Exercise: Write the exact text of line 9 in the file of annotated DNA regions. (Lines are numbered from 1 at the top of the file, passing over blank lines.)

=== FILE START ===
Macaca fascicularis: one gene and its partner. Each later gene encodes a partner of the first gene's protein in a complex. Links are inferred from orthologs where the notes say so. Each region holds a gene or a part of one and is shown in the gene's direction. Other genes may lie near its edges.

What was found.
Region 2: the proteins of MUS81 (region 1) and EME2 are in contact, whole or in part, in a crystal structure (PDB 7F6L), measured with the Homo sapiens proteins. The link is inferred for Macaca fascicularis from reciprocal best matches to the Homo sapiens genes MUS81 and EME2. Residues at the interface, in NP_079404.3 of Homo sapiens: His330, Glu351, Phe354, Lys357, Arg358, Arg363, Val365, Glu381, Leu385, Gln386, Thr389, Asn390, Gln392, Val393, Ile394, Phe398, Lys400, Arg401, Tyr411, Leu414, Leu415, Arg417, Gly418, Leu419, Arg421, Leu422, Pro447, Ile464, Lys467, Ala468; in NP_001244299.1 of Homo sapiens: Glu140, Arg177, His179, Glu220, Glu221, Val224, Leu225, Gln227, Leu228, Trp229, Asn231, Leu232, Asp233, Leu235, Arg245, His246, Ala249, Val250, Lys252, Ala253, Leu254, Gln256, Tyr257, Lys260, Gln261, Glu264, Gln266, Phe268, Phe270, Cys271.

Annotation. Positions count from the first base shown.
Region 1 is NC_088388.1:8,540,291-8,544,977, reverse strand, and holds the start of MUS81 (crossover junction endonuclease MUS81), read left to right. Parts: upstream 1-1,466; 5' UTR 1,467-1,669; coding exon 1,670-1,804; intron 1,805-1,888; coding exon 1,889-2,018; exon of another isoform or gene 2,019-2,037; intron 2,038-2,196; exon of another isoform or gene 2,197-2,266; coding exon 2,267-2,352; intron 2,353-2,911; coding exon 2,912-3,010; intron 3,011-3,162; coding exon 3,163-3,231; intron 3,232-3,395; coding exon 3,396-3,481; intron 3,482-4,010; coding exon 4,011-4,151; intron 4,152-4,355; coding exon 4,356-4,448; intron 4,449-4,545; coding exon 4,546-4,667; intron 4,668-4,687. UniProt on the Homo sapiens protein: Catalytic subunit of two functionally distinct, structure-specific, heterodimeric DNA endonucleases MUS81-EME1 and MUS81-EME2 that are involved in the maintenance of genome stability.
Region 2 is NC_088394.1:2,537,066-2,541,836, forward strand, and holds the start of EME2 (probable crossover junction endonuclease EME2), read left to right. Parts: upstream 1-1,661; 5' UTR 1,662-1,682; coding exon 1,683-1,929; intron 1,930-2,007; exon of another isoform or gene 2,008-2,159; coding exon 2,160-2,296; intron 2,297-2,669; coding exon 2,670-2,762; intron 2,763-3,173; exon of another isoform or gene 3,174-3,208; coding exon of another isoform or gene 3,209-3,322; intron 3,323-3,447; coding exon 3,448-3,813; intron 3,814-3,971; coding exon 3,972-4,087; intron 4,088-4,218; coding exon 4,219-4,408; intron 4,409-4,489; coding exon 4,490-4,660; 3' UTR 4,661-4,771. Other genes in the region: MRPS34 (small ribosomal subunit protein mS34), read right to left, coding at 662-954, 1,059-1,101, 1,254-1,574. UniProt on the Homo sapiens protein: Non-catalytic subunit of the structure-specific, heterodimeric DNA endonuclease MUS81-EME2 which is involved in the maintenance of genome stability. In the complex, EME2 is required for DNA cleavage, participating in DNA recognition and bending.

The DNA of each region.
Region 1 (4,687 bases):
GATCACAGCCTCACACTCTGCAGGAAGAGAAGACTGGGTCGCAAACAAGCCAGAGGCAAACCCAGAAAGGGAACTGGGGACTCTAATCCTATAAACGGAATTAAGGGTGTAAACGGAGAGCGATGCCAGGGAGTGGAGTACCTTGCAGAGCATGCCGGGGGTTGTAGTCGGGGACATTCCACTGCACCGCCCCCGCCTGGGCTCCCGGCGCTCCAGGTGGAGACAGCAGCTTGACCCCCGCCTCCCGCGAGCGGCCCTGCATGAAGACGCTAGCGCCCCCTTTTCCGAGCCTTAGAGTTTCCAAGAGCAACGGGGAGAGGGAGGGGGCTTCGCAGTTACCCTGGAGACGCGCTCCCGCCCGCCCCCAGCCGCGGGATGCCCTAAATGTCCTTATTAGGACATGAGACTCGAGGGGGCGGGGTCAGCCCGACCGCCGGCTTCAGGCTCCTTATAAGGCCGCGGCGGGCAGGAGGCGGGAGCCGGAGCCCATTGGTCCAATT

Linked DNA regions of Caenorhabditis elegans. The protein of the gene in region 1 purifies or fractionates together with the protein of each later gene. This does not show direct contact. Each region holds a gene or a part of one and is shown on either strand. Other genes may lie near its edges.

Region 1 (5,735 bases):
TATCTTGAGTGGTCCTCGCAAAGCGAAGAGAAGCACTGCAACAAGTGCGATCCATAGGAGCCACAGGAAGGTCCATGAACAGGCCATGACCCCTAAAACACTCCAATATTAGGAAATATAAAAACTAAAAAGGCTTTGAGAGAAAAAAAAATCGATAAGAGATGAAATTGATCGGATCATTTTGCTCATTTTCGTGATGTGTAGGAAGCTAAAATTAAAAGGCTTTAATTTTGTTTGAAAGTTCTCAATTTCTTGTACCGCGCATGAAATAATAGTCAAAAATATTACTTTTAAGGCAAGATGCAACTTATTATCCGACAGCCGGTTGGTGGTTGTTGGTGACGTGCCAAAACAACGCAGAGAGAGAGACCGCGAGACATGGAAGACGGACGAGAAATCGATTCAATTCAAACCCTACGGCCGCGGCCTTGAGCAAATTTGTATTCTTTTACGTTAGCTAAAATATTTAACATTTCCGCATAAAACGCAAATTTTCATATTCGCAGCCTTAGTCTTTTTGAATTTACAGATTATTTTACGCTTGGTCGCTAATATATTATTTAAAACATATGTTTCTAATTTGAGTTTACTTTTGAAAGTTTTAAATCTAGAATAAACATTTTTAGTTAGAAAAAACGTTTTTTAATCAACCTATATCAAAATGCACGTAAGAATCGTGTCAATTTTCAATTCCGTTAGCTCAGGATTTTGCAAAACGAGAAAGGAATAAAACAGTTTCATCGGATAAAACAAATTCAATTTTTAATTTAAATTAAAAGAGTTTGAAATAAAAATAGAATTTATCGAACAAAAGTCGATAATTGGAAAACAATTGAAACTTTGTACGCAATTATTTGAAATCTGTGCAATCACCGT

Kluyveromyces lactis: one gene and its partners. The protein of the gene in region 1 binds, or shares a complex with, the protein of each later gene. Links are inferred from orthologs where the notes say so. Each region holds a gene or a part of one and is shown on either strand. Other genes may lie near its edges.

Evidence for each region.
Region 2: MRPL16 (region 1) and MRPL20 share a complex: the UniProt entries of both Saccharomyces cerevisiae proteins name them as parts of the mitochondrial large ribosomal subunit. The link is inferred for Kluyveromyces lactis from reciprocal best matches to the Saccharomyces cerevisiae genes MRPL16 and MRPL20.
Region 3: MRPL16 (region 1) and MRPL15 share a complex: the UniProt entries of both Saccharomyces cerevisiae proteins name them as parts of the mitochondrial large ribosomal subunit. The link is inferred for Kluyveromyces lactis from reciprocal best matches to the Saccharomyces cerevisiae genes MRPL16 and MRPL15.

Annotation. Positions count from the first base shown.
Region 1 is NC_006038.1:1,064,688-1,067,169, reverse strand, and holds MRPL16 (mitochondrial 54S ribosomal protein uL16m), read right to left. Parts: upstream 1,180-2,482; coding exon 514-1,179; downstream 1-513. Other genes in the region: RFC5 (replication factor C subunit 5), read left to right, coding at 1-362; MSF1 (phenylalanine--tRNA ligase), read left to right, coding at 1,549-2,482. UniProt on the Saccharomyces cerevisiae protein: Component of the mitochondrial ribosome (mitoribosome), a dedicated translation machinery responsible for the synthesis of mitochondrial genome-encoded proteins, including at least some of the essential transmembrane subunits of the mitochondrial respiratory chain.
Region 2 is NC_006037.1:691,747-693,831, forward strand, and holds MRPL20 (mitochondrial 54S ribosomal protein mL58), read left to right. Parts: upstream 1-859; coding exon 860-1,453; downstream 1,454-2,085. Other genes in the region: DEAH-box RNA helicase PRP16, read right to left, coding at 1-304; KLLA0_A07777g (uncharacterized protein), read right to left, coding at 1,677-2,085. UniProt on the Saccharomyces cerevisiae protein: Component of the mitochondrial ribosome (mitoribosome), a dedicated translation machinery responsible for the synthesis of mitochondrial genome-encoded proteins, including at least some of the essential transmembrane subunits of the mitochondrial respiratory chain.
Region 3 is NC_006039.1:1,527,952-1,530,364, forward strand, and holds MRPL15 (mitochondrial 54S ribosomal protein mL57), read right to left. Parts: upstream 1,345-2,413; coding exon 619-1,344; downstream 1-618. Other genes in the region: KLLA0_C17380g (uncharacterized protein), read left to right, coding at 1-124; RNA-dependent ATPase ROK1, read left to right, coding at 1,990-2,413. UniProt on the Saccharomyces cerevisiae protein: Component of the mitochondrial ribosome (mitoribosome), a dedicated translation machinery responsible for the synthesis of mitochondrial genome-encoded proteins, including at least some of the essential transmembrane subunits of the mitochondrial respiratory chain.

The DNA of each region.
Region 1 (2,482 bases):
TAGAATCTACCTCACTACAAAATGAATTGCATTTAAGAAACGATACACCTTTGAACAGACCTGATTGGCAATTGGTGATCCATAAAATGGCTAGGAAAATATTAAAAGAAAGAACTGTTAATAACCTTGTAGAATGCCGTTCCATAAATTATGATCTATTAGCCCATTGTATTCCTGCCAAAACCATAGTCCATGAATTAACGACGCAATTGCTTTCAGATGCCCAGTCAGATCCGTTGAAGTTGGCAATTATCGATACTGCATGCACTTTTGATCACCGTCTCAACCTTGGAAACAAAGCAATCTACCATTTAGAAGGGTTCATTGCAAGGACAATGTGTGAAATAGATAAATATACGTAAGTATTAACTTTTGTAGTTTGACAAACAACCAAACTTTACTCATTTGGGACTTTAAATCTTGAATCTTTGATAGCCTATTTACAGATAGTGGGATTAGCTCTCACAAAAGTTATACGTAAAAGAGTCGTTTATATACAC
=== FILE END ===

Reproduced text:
GATCACAGCCTCACACTCTGCAGGAAGAGAAGACTGGGTCGCAAACAAGCCAGAGGCAAACCCAGAAAGGGAACTGGGGACTCTAATCCTATAAACGGAATTAAGGGTGTAAACGGAGAGCGATGCCAGGGAGTGGAGTACCTTGCAGAGCATGCCGGGGGTTGTAGTCGGGGACATTCCACTGCACCGCCCCCGCCTGGGCTCCCGGCGCTCCAGGTGGAGACAGCAGCTTGACCCCCGCCTCCCGCGAGCGGCCCTGCATGAAGACGCTAGCGCCCCCTTTTCCGAGCCTTAGAGTTTCCAAGAGCAACGGGGAGAGGGAGGGGGCTTCGCAGTTACCCTGGAGACGCGCTCCCGCCCGCCCCCAGCCGCGGGATGCCCTAAATGTCCTTATTAGGACATGAGACTCGAGGGGGCGGGGTCAGCCCGACCGCCGGCTTCAGGCTCCTTATAAGGCCGCGGCGGGCAGGAGGCGGGAGCCGGAGCCCATTGGTCCAATT